Enzymes / Proteins
Enzymes are a form of protein that can cause change or reaction in the body. Alpha-1 Antitrypsin (AAT) is an enzyme inhibitor and neutrophil elastase (NE) is an enzyme (both are proteins). People often use the terms protein and enzyme interchangeably.
Genotype and Phenotype
People often use genotype and phenotype interchangeably but they are not exactly the same. The genotype identifies the genes that are inherited from each parent. The phenotype is the result of the genotype working in the body.
The easiest way to illustrate the difference is by an example. Suppose that you have had a blood test and been told that your phenotype is Z (or ZZ). You start taking augmentation therapy and sometime later another blood test is taken. Now your phenotype shows that you are MZ. How did you change from a ZZ to a MZ? It was due to the infusions that you were getting of the MM Alpha-1 protein. Now your genotype is ZZ and your phenotype is MZ. If you were to stop your infusions, your phenotype would revert to ZZ but your genotype would not change. It would still be ZZ.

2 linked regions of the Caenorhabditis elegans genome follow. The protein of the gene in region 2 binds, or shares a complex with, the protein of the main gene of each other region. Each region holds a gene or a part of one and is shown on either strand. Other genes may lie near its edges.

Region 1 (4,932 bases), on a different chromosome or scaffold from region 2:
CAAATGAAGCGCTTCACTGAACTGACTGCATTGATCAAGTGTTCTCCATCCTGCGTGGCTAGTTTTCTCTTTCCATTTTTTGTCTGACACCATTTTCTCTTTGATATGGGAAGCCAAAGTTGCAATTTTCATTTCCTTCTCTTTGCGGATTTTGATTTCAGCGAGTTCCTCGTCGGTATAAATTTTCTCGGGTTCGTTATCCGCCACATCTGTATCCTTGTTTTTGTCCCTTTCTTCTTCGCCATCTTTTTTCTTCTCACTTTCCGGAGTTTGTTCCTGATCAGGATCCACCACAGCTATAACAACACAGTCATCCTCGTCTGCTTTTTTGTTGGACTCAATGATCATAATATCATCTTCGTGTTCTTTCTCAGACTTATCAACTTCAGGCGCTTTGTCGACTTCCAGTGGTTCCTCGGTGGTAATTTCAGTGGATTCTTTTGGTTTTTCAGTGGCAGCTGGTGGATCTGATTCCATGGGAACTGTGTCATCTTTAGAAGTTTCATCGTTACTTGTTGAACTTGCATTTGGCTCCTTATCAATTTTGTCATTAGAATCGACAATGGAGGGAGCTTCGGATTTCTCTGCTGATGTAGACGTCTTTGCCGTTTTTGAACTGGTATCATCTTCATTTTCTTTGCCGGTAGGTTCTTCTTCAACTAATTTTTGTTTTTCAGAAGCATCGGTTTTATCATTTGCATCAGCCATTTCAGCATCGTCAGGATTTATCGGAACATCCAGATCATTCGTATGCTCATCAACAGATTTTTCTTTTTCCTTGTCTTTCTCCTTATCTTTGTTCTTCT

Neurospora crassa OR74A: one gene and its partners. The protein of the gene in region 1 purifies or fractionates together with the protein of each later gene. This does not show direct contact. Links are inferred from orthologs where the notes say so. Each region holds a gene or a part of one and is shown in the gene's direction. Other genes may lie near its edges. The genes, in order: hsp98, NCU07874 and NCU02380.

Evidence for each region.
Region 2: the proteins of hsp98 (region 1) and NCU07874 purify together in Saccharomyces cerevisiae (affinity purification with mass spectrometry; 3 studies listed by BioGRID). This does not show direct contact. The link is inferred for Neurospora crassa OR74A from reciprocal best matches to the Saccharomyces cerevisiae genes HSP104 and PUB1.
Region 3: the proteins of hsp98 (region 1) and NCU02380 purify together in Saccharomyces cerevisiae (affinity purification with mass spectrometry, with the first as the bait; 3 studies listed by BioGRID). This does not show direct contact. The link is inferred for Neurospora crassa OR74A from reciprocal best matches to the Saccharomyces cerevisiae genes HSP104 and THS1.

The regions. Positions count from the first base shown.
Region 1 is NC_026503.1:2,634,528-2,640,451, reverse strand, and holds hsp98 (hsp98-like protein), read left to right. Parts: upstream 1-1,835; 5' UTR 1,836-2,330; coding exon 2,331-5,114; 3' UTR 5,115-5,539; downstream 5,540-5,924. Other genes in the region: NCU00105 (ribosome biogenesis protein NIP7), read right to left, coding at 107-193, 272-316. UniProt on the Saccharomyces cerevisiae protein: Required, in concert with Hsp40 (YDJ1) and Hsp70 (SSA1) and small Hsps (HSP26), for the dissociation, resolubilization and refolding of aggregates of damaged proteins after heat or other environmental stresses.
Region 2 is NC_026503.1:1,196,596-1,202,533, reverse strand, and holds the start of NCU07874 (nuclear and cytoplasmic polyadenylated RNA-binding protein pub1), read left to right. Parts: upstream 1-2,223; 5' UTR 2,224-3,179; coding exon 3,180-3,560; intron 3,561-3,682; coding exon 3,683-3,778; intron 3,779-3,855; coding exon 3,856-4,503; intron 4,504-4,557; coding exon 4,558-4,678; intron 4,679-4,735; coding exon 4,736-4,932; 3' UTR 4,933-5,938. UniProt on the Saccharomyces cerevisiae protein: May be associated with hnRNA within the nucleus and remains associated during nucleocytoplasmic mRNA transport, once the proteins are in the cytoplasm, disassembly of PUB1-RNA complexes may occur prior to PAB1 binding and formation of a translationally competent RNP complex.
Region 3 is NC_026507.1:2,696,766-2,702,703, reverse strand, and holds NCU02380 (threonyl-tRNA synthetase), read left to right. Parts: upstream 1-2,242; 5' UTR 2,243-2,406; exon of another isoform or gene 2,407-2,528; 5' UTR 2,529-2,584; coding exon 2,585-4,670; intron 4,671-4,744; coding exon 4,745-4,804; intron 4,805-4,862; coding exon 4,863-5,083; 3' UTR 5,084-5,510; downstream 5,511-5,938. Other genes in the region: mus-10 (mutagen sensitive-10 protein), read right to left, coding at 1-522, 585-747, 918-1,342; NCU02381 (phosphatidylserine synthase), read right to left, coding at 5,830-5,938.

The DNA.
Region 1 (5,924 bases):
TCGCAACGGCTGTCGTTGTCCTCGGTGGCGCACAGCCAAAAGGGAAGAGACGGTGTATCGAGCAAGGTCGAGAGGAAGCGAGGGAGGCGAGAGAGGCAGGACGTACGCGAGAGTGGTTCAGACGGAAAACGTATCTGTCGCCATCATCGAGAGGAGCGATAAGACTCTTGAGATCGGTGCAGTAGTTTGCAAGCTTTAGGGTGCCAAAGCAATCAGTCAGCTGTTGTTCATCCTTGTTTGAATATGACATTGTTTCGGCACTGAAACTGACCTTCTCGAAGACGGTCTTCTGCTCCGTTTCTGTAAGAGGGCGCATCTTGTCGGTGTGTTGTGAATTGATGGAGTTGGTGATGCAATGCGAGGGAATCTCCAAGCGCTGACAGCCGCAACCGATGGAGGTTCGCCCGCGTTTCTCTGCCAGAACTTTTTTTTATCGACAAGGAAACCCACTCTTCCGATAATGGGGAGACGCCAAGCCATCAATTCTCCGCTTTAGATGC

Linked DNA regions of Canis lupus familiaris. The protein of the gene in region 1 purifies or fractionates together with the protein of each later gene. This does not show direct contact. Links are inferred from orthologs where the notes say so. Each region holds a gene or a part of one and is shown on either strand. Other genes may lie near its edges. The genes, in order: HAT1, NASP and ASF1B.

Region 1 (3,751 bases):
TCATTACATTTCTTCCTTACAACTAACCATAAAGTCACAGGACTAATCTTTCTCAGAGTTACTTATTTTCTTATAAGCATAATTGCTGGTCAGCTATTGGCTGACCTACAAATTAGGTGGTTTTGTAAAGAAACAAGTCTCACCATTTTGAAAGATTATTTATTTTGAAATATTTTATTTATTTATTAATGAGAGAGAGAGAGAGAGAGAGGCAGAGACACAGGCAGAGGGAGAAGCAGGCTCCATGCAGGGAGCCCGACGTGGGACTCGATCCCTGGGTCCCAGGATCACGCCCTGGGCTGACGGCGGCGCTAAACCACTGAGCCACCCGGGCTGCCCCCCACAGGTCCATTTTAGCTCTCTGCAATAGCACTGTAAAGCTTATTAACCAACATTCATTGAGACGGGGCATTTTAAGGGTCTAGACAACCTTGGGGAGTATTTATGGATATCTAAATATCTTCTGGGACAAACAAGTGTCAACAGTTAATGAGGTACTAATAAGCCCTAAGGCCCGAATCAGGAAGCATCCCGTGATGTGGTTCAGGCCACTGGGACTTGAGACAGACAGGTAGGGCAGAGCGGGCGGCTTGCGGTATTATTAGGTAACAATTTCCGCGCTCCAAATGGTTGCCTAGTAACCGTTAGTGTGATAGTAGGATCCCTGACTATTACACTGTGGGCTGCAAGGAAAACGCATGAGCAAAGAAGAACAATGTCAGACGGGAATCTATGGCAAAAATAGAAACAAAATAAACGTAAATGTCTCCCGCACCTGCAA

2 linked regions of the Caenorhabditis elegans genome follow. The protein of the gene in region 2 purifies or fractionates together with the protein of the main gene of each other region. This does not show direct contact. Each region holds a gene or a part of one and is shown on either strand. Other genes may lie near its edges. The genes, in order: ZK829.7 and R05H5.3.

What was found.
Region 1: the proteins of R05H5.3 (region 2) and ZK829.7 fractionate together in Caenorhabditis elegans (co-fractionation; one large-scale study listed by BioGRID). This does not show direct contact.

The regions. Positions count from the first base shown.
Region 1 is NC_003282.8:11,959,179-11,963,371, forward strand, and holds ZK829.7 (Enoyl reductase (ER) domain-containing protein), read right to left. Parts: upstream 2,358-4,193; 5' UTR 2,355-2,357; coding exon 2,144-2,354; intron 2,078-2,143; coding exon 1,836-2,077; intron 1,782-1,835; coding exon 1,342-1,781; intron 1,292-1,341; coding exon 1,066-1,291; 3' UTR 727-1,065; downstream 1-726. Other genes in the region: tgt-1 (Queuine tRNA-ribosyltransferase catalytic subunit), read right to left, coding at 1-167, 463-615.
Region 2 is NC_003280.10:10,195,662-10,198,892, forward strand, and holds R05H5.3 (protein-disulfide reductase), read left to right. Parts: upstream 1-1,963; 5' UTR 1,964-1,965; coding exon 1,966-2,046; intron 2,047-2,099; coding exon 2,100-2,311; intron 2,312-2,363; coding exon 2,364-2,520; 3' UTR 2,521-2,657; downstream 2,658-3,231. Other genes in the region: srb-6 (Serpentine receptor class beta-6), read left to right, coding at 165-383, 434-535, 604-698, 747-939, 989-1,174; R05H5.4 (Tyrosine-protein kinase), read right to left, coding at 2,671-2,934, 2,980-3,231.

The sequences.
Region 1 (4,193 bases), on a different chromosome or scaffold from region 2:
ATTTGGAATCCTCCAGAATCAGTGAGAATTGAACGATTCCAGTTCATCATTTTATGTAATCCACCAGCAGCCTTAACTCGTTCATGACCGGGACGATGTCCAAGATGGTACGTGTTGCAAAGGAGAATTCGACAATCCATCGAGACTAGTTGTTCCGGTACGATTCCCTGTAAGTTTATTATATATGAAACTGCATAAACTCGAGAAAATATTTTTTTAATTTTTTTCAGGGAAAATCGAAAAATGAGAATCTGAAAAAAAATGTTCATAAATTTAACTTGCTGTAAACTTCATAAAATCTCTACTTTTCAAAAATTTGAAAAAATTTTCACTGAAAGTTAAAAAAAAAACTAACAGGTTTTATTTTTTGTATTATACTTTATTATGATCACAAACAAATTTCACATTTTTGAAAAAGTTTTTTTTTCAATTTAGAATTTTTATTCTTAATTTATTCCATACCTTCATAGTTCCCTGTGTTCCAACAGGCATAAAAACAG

Individuals with phenotypes that have two different genes; for example, MZ, MS, SZ, M-Null, etc, are heterozygotes.
Individuals who have two genes that are the same; for example, MM, ZZ, SS, Null-Null are classified as homozygotes.
Neutrophil elastase (NE) is an enzyme that is found in the white blood cells. Its role is to destroy harmful foreign agents such as bacteria and viruses that could cause damage to the lungs and other organs. If it is not properly controlled, NE can attack and cause damage to healthy tissue, especially in the lungs.
(see Genotype above)
When patients receive their test results, the phenotype is often prefaced with the letters PI and then the letters for the genes (for example, PIZZ). The PI stands for Protease Inhibitor which is another, and more accurate, description for Alpha-1 Antitrypsin. However, Alpha-1 Antitrypsin was the name used first and it stuck.
The serum level identifies the amount of Alpha-1 Antitrypsin in the blood. Low levels indicate increased risk for developing disease.